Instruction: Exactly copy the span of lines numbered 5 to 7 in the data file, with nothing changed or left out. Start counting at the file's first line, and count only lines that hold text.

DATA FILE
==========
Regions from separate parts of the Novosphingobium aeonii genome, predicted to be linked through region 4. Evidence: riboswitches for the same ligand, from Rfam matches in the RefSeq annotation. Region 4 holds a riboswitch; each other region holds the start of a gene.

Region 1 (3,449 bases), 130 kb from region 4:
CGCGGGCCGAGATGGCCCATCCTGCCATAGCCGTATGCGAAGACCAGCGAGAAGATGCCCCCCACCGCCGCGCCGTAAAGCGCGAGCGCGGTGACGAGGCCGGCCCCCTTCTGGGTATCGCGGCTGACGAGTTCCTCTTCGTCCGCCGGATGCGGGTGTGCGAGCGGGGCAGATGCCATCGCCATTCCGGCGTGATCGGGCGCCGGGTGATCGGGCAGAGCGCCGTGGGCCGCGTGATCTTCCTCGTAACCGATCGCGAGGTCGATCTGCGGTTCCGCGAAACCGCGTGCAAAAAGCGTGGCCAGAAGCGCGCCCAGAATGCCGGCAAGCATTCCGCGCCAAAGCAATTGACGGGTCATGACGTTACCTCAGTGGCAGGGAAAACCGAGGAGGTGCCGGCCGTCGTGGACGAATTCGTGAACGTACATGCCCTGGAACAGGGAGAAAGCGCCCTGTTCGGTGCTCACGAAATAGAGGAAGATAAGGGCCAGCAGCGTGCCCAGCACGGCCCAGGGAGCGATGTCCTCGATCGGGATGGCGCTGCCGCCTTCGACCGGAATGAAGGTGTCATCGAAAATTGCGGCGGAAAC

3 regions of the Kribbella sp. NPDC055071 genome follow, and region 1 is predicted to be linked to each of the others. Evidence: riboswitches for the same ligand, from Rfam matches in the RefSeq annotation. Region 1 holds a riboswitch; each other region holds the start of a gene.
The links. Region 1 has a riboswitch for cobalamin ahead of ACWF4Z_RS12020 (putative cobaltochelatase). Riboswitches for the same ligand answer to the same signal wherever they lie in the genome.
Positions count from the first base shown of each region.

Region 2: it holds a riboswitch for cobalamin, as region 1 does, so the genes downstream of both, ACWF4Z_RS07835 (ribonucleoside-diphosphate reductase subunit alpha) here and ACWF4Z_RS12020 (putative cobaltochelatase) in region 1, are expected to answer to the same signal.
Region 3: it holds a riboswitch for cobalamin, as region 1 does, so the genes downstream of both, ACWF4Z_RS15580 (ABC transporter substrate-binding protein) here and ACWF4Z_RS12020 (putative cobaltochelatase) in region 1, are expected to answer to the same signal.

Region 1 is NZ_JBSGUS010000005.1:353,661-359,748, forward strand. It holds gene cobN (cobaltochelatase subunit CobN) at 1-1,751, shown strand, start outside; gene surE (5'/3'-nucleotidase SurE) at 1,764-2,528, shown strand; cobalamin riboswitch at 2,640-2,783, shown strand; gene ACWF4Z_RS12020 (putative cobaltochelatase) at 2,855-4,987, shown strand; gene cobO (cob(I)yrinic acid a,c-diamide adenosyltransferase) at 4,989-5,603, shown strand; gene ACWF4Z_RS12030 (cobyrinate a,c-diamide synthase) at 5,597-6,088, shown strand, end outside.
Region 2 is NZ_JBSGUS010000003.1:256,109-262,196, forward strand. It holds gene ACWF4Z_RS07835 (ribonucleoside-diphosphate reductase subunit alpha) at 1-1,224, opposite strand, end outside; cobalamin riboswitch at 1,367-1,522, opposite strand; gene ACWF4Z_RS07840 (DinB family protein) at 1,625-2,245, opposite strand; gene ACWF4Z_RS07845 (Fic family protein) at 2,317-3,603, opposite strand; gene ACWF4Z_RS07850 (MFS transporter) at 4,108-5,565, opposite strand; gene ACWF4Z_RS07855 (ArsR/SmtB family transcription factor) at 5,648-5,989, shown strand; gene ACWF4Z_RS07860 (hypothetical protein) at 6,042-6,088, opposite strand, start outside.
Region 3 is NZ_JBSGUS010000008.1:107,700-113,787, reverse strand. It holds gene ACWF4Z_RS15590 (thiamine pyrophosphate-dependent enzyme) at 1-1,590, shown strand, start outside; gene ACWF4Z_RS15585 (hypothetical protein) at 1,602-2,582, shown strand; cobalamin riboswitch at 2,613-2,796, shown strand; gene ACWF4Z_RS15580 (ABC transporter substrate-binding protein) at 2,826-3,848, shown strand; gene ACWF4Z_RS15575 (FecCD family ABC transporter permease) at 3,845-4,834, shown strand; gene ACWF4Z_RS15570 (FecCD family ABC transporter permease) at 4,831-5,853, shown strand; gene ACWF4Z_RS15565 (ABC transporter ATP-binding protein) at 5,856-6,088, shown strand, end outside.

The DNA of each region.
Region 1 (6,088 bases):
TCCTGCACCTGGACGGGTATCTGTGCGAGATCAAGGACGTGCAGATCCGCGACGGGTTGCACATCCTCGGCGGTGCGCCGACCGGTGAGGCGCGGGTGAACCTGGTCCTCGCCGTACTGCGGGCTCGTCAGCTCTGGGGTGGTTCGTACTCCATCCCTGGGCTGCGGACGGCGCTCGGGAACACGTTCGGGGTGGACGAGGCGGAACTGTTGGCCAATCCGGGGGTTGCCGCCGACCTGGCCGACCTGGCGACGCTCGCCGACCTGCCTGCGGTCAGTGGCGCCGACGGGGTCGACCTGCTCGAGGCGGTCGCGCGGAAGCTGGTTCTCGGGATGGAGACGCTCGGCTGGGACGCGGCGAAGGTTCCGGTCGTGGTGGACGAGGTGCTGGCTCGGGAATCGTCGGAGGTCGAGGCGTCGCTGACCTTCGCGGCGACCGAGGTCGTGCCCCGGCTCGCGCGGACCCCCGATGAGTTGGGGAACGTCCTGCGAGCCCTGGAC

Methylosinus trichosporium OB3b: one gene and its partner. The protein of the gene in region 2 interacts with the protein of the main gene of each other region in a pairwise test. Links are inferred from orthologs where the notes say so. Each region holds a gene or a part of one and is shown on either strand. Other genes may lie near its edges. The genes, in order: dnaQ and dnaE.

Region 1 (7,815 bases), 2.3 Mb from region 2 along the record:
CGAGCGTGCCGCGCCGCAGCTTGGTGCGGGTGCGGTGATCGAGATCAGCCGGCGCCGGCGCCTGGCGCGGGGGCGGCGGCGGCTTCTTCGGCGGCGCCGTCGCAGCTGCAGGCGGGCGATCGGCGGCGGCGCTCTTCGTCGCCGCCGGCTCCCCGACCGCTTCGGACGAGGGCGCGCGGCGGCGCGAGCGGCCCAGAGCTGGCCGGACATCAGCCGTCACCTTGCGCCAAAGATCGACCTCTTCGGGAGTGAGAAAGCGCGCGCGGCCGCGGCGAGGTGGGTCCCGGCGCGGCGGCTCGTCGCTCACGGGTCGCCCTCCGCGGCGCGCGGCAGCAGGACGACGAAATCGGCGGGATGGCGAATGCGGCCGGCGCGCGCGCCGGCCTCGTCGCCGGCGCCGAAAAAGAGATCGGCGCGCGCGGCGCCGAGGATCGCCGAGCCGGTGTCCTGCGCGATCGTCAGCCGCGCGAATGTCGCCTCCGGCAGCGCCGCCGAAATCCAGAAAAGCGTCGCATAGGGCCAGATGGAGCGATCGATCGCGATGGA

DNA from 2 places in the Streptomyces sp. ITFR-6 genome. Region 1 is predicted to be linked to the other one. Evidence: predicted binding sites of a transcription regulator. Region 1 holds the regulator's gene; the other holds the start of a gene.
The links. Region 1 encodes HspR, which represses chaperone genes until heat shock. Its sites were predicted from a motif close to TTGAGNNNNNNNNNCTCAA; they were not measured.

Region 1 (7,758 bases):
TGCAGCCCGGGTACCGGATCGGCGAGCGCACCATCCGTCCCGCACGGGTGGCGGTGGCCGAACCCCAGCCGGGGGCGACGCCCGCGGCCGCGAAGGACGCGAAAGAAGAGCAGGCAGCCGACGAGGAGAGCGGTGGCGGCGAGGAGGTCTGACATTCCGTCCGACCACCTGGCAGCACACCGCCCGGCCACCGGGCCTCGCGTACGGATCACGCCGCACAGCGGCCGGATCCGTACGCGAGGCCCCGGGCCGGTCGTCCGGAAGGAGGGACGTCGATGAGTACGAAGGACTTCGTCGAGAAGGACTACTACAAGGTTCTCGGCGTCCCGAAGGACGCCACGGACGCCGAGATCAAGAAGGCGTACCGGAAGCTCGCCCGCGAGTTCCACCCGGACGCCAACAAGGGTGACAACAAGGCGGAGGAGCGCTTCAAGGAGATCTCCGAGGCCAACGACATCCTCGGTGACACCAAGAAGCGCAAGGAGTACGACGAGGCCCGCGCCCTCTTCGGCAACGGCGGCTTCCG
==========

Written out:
The links. Region 1 has a riboswitch for cobalamin ahead of ACWF4Z_RS12020 (putative cobaltochelatase). Riboswitches for the same ligand answer to the same signal wherever they lie in the genome.
Positions count from the first base shown of each region.

Region 2: it holds a riboswitch for cobalamin, as region 1 does, so the genes downstream of both, ACWF4Z_RS07835 (ribonucleoside-diphosphate reductase subunit alpha) here and ACWF4Z_RS12020 (putative cobaltochelatase) in region 1, are expected to answer to the same signal.